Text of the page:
Research Summary and Interests
Trip is broadly interested in how the structure and function of freshwater ecosystems respond to natural and anthropogenic disturbances. His current and past work incorporates methods from limnology, ecology, hydrology, and biogeochemistry as tools to characterize and evaluate ecosystem and community level responses to disturbance at multiple spatial scales.
Currently, Trip is a Ph.D. candidate in the Department of Forest Resources and Environmental Conservation at Virginia Tech, working under Stephen Schoenholtz and Carl Zipper, and is evaluating organic matter dynamics of streams constructed as mitigation efforts (a.k.a., restorations) in the coalfields of southwest Virginia. In these streams, Trip has determined rates of riparian organic matter input, leaf breakdown, and periphyton biomass accrual, and has examined their association with structural attributes (physical, chemical, and biotic “snapshots”) at watershed, riparian, and stream-reach scales. Specifically, his research at Virginia Tech has focused on:
1) comparing functional and structural attributes of post-mining stream mitigation efforts to reference quality headwaters,
2) evaluating which individual stream mitigations function most similarly to reference,
3) determining factors which may drive differences within these stream mitigations,
4) and examining the utility of functional metrics, when coupled with current structural metrics, to establish more robust assessment protocols.
The overall purpose of this research is to gain insights into how coal mining affects the energetic resource base of these stream ecosystems, and to identify restoration methods which best ameliorate these functional impacts. Furthermore, viewing these stream channels as hierarchically nested within the riparian corridor and watershed, this research provides practical recommendations concerning ways to improve both restoration efforts and assessment techniques.
A native of the Midwest, Trip’s interest in water grew from experiences paddling, waterskiing, and fishing in the lakes, reservoirs, and big rivers of north-central Illinois and southern Wisconsin. Prior to his doctorate, he earned a B.S. in Environmental Biology from Eastern Illinois University. During this time he had the opportunity to work at Mammoth Cave National Park in the Division of Science and Resources Management, and Richardson Wildlife Foundation as a conservation intern, which stimulated an interest in ecosystem restoration/rehabilitation and conservation. Shortly after his B.S., Trip travelled to South America, where he was able to fish Andean lakes and headwaters, the Amazon and its tributaries, as well as visit Iguazu Falls and Itaipu Dam. Trip returned to Eastern Illinois University to pursue an M.S., where his research focused on a biochemical survey of phytoplankton assemblages in lakes and reservoirs throughout the state. In addition to evaluating the utility of photopigment profiles as biochemical indicators, he was able to visit lakes of various origins, one oxbow lake providing him with his first up-close aerial encounter with a bighead carp.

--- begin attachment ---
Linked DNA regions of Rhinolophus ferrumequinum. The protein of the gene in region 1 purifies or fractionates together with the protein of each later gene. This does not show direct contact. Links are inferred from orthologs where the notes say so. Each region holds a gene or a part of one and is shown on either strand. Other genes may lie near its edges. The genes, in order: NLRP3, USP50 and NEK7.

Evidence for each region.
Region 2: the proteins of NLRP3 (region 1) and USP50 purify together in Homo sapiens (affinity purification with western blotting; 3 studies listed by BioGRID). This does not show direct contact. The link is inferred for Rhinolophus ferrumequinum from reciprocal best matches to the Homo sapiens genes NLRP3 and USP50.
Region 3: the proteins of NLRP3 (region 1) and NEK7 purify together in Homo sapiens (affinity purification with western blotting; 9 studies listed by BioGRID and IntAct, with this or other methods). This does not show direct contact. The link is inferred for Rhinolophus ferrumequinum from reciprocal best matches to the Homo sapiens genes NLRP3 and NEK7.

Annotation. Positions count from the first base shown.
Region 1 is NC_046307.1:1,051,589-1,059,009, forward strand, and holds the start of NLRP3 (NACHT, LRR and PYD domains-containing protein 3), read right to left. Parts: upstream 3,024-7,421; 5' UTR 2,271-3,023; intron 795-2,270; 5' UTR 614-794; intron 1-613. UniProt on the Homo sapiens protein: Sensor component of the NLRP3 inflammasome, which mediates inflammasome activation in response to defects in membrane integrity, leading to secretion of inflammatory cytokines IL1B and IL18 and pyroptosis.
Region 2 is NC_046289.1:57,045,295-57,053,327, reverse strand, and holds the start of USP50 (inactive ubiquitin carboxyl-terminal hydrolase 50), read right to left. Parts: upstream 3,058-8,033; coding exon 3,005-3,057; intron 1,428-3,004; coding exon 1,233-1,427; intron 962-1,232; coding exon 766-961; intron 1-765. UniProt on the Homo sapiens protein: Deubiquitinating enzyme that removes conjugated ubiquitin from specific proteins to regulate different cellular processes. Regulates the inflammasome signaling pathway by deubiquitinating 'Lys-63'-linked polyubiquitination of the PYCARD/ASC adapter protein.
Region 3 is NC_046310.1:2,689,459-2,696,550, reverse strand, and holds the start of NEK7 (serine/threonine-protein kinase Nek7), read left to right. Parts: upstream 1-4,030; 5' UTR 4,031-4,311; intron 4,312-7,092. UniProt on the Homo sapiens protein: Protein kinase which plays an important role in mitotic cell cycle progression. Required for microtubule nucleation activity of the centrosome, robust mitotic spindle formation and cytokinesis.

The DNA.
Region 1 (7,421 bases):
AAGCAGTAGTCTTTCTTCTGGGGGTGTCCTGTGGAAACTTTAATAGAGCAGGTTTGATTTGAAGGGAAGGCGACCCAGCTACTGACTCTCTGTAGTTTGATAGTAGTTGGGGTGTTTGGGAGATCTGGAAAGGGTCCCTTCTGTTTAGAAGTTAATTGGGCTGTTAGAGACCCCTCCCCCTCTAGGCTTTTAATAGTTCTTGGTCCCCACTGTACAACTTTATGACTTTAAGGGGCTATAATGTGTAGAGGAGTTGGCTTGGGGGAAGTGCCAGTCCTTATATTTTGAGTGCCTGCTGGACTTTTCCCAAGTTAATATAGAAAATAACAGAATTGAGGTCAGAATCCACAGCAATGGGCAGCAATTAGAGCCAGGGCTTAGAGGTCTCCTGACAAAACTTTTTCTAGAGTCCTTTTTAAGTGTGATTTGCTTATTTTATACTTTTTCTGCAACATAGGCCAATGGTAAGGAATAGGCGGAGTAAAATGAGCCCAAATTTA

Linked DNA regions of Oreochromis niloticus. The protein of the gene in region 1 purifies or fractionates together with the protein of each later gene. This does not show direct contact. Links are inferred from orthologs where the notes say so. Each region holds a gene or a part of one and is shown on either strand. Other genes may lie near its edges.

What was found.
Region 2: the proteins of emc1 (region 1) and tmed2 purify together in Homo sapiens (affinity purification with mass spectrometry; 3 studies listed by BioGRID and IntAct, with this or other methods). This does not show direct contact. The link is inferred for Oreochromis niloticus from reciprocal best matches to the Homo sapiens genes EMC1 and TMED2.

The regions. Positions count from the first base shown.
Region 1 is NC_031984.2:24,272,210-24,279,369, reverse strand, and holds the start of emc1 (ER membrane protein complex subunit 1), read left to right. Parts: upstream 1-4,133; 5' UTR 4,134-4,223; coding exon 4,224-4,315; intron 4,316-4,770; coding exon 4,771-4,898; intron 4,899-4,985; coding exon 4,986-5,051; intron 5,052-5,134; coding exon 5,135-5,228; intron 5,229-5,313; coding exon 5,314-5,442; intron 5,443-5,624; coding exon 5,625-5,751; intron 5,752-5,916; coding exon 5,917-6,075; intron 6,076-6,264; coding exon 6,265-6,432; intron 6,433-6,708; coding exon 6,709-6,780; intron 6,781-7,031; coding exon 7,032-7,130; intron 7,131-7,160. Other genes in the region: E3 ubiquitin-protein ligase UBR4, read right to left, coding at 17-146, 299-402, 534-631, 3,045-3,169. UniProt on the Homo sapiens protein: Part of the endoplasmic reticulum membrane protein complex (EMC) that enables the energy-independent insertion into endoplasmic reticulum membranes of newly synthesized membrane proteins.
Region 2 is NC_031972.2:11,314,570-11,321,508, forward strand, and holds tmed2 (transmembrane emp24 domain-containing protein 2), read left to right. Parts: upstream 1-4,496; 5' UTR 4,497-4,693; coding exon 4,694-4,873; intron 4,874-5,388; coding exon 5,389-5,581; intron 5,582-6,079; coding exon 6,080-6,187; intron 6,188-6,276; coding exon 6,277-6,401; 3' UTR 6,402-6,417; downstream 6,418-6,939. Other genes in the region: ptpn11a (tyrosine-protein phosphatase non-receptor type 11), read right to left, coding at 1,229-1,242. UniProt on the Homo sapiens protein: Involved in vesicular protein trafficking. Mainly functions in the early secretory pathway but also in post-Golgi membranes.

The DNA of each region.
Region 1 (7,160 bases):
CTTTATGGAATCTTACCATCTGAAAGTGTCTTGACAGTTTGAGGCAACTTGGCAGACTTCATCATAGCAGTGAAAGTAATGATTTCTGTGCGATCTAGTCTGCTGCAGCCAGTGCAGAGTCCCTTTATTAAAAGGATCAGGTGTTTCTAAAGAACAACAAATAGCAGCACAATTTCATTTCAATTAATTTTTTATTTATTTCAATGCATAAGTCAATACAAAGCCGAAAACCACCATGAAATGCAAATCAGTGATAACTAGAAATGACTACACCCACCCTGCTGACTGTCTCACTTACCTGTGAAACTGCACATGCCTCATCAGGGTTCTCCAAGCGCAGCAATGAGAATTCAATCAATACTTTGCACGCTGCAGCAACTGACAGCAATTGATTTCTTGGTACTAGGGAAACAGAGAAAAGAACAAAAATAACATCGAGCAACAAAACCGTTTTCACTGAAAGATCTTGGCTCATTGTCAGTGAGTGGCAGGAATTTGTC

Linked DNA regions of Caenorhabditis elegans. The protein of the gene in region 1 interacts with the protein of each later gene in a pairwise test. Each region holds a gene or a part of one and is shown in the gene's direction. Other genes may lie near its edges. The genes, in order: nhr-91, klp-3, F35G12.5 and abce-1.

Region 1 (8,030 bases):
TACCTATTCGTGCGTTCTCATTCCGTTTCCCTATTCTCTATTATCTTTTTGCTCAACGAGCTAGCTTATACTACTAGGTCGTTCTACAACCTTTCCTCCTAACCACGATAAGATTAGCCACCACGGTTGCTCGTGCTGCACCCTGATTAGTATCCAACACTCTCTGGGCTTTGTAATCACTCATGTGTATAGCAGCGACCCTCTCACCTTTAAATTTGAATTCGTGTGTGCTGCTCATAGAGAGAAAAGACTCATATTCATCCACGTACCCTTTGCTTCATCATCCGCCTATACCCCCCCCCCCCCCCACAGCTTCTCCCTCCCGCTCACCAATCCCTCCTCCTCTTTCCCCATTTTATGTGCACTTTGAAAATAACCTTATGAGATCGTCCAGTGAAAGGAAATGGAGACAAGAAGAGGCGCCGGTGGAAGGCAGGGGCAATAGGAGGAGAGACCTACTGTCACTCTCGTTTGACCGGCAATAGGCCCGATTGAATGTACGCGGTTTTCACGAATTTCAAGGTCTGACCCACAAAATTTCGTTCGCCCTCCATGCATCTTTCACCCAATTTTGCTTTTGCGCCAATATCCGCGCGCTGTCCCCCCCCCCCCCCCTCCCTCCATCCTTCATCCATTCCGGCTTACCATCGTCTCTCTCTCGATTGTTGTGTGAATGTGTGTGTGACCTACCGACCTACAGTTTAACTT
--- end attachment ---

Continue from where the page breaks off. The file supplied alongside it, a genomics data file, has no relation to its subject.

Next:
Trip is currently taking part in an effort to determine the ionic profiles and discharge patterns of surface water draining valley-fills constructed by different methods, and working on research to evaluate the effects of spoil handling and seeding techniques on mine-soil properties and plant community development.
Teaching Experience and Interests
Trip thoroughly enjoys teaching, and looks forward to additional teaching opportunities in the near future. He has taught multiple courses in different formats, and has had success and learned from each experience. From lecturing in the field during two semesters of Dendrology lab, to serving as the primary instructor for three sections of Biological Principles lab, Trip has developed his own unique teaching style and philosophy. He recognizes that trade-offs between teaching methods are largely determined by subject matter, learning objectives, class size, and student background, but will tell you that his most memorable experiences come from experiential and discussion-based teaching techniques. Beyond instructional duties, he has served in a number of support roles (e.g., set-up, preparation, cleaning, grading) as a teaching assistant, as a one-on-one and small group tutor, and as an informal mentor to several undergraduates. These experiences have fostered in him a deep appreciation of support personnel and their role in the teaching process. Trip is always happy to discuss and learn from the experiences and philosophies of others, and welcomes opportunities to lecture and present his work in formal or informal settings.
Links to articles featuring Trip’s work: